Buddhists of Southern Thailand
There has been less outreach to the Southern Thai people than those of other Thai regions. Our project seeks to take the gospel of salvation through Jesus Christ to the Buddhists in southern Thailand.
AFM began ministering to the Southern Thai people in 2022.
A unified Thai kingdom was established in the 14th century and was known as Siam until 1939, when it became the constitutional monarchy of Thailand. This land of free enterprise achieved steady growth primarily due to industrial and agriculture exports until flooding crippled the manufacturing sector in 2011. Yet less than 1 percent of the labor force is unemployed, even with an influx of two and a half million migrant workers from neighboring countries. The tropical climate of Thailand is divided between the warm rainy season stretching from mid-May to September and the dry, cool weather arriving in November through mid-March. In the general area of our project, the capital city of Bangkok is a major regional force in finance and business, an international hub for transport and health care, and a regional center for the arts.
h4.About the People
Southern Thailand, located on the Malay Peninsula and with an area of around 27,000 square miles, is a little larger than West Virginia. The western part has steep coasts, while river plains dominate the east side. It is a growing region with a population of more than 9 million. With a more tropical climate, it is home to many of Thailand’s pristine beaches and resorts. This narrow landmass is also home to many fishing communities.
The primary language is Southern Thai. The culture mixes strong Indian influences, Chinese traditions, and elements that are uniquely Thai. With its diverse geography, friendly people, and stunning scenery, Thailand has earned the name “Land of Smiles.”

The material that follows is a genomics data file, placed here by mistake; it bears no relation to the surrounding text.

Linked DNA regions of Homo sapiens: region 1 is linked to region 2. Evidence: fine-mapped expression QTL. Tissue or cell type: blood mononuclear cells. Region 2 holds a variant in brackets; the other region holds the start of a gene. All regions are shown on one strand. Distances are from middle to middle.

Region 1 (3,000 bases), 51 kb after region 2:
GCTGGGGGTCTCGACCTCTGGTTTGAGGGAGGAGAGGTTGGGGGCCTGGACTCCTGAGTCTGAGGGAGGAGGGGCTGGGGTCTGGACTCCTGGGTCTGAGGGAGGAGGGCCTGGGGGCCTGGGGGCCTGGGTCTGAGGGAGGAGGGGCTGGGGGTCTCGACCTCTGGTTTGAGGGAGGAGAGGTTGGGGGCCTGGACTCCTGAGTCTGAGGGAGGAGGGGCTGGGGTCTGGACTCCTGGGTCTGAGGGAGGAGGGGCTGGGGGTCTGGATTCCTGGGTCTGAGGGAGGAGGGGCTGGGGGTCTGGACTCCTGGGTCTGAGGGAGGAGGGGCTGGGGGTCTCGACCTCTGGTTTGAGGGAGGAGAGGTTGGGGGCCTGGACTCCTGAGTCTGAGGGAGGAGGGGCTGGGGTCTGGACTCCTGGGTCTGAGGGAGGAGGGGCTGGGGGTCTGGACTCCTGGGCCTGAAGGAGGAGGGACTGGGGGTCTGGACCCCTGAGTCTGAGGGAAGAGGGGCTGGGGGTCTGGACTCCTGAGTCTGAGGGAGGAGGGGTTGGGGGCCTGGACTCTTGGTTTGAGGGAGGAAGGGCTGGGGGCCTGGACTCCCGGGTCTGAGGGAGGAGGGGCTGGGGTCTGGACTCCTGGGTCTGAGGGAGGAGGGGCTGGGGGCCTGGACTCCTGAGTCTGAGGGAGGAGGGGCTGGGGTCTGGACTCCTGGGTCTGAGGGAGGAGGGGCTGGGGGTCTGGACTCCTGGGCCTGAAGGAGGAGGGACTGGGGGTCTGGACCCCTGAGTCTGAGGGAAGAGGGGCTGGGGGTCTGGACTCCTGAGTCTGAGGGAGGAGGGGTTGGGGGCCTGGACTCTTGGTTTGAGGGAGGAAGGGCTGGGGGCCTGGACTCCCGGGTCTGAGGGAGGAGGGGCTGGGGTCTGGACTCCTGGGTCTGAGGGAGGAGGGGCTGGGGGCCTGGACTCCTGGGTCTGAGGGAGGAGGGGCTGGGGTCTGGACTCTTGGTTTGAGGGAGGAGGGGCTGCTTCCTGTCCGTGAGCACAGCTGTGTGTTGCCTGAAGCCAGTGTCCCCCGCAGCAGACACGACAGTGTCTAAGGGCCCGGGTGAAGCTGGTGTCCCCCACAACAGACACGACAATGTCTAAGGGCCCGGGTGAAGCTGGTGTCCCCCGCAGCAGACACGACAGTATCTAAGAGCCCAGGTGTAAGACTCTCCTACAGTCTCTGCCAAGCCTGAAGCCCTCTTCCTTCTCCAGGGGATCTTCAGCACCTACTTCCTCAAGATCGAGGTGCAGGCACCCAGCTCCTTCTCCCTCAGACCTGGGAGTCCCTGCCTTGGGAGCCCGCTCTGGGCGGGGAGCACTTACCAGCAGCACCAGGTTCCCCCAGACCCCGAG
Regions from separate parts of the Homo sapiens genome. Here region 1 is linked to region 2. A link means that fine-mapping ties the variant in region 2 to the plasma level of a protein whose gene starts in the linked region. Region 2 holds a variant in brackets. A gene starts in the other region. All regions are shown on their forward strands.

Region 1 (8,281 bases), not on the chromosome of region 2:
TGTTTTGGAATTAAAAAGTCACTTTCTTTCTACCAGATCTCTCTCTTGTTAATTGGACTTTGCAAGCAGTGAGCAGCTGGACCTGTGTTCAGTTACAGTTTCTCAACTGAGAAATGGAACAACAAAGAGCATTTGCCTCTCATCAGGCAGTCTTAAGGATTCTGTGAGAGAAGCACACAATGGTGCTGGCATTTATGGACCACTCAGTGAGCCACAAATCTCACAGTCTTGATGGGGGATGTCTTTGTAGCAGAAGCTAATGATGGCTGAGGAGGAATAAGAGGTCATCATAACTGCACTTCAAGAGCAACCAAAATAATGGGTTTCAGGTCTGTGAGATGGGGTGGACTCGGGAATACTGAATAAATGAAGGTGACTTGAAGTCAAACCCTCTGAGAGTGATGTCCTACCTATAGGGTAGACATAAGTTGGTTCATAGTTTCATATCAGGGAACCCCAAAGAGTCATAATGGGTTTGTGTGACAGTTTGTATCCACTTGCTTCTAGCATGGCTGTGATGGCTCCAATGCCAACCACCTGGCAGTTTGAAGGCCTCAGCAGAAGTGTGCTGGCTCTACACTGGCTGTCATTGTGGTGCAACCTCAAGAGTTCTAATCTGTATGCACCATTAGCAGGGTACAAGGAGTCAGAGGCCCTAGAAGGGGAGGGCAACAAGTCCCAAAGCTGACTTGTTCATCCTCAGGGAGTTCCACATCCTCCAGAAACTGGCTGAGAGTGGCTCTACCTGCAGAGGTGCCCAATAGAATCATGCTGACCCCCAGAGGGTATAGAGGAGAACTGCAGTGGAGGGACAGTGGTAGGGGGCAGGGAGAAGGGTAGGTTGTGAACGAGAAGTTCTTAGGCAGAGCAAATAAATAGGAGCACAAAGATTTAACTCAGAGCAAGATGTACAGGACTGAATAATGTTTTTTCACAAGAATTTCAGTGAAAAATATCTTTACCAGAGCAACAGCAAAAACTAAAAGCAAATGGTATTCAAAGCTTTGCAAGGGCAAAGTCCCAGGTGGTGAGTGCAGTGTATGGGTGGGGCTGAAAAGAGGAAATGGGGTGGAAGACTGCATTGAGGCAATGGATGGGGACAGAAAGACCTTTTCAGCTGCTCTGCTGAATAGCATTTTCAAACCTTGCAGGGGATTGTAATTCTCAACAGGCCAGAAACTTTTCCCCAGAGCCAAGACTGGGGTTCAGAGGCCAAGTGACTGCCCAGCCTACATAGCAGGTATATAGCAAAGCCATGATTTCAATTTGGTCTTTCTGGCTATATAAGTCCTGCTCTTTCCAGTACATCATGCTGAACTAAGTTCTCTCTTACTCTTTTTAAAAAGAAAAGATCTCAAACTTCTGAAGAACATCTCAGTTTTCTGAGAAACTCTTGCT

Roughly two-thirds of Thailand’s population is composed of Thai ethnic groups, and much of Thailand’s culture comes from the ethnic Thai people. The remaining one-third of the population consists primarily of Chinese and other minorities, including Vietnamese, Khmer, Hmong, and Mien. One of the most important influences on Thai culture has been Buddhism. Many of the traditions and beliefs of the people in Thailand stem directly from Buddhist principles. Hinduism has also made significant contributions to Thai culture, and one can see the close links between Thailand and India can be seen in art, literature and many Thai customs. The cultures of nearby Laos, Cambodia, Myanmar and China have also significantly impacted the forming of traditions in Thailand, as have indigenous belief systems such as animism.
Religion also profoundly influences Thai culture. With around 90 percent of the country being Theraveda Buddhist, Buddhism’s belief system and values play a huge role in daily life. The remaining roughly 10 percent of the population is Muslim, with the majority of these living in Southern Thailand. The most important values to Thai people include respect, self-control, and a non-confrontational attitude. Losing face by showing anger is a source of great shame. No matter how frustrated or upset a person might feel, he or she will always strive to maintain a positive and friendly attitude, a sense of humor, and a smile.
Respect for elders and those in higher social positions is also important. Children are expected to respect their parents and teachers. The young must show deference to the elderly. Those with highly prestigious social positions, such as doctors, influential public figures, and monks, are highly revered.
h4.About the Project
Less than one percent of Thailand’s population is Christian. However, most of these live north of Bangkok. There has been less outreach to the Southern Thai people. Our project seeks to take the gospel of salvation through Jesus Christ to the Buddhists in southern Thailand.
Population: 9 million
Religion: Buddhism, Islam
Serving this Project
Brian & Duang Wilson
Volunteer Missionary Candidates since 2019